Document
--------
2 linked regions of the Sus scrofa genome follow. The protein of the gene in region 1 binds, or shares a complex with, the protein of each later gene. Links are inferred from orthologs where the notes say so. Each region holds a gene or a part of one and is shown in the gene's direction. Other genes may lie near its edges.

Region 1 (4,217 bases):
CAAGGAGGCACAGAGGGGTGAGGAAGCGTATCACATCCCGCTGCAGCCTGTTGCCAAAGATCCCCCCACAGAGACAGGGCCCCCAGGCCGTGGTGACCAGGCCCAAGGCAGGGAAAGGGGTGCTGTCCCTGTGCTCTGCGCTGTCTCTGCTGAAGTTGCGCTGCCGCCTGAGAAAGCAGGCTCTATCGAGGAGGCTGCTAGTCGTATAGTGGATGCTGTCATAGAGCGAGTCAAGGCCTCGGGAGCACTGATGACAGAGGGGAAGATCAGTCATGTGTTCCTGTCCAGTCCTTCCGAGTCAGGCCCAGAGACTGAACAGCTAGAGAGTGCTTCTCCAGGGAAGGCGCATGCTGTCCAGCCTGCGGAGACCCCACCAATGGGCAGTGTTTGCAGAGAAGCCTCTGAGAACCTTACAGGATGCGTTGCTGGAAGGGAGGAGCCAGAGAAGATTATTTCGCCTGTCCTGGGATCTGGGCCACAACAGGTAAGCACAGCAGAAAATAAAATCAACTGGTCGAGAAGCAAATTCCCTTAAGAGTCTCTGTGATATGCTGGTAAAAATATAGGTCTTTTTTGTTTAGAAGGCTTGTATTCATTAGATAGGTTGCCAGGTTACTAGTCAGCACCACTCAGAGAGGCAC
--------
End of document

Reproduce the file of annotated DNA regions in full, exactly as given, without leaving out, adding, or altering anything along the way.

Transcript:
2 linked regions of the Sus scrofa genome follow. The protein of the gene in region 1 binds, or shares a complex with, the protein of each later gene. Links are inferred from orthologs where the notes say so. Each region holds a gene or a part of one and is shown in the gene's direction. Other genes may lie near its edges.

Region 1 (4,217 bases):
CAAGGAGGCACAGAGGGGTGAGGAAGCGTATCACATCCCGCTGCAGCCTGTTGCCAAAGATCCCCCCACAGAGACAGGGCCCCCAGGCCGTGGTGACCAGGCCCAAGGCAGGGAAAGGGGTGCTGTCCCTGTGCTCTGCGCTGTCTCTGCTGAAGTTGCGCTGCCGCCTGAGAAAGCAGGCTCTATCGAGGAGGCTGCTAGTCGTATAGTGGATGCTGTCATAGAGCGAGTCAAGGCCTCGGGAGCACTGATGACAGAGGGGAAGATCAGTCATGTGTTCCTGTCCAGTCCTTCCGAGTCAGGCCCAGAGACTGAACAGCTAGAGAGTGCTTCTCCAGGGAAGGCGCATGCTGTCCAGCCTGCGGAGACCCCACCAATGGGCAGTGTTTGCAGAGAAGCCTCTGAGAACCTTACAGGATGCGTTGCTGGAAGGGAGGAGCCAGAGAAGATTATTTCGCCTGTCCTGGGATCTGGGCCACAACAGGTAAGCACAGCAGAAAATAAAATCAACTGGTCGAGAAGCAAATTCCCTTAAGAGTCTCTGTGATATGCTGGTAAAAATATAGGTCTTTTTTGTTTAGAAGGCTTGTATTCATTAGATAGGTTGCCAGGTTACTAGTCAGCACCACTCAGAGAGGCAC